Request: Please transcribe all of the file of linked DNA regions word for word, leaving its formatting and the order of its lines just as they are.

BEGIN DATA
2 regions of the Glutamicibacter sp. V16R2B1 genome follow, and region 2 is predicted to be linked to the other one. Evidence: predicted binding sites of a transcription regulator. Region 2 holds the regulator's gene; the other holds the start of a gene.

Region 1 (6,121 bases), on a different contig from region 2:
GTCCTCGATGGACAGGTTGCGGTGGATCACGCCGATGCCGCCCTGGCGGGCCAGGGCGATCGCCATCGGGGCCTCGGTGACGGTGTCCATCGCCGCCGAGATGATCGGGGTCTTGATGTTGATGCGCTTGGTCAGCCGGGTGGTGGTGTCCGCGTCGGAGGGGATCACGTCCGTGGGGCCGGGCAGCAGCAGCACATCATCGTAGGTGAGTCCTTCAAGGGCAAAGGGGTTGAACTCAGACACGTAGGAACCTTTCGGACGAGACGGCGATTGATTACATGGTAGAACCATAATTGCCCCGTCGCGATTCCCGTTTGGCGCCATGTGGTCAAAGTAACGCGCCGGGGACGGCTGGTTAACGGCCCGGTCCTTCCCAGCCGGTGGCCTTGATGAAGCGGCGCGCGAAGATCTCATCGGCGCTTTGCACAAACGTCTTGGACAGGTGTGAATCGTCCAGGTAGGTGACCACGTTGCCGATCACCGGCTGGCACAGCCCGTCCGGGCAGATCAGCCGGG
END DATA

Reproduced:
2 regions of the Glutamicibacter sp. V16R2B1 genome follow, and region 2 is predicted to be linked to the other one. Evidence: predicted binding sites of a transcription regulator. Region 2 holds the regulator's gene; the other holds the start of a gene.

Region 1 (6,121 bases), on a different contig from region 2:
GTCCTCGATGGACAGGTTGCGGTGGATCACGCCGATGCCGCCCTGGCGGGCCAGGGCGATCGCCATCGGGGCCTCGGTGACGGTGTCCATCGCCGCCGAGATGATCGGGGTCTTGATGTTGATGCGCTTGGTCAGCCGGGTGGTGGTGTCCGCGTCGGAGGGGATCACGTCCGTGGGGCCGGGCAGCAGCAGCACATCATCGTAGGTGAGTCCTTCAAGGGCAAAGGGGTTGAACTCAGACACGTAGGAACCTTTCGGACGAGACGGCGATTGATTACATGGTAGAACCATAATTGCCCCGTCGCGATTCCCGTTTGGCGCCATGTGGTCAAAGTAACGCGCCGGGGACGGCTGGTTAACGGCCCGGTCCTTCCCAGCCGGTGGCCTTGATGAAGCGGCGCGCGAAGATCTCATCGGCGCTTTGCACAAACGTCTTGGACAGGTGTGAATCGTCCAGGTAGGTGACCACGTTGCCGATCACCGGCTGGCACAGCCCGTCCGGGCAGATCAGCCGGG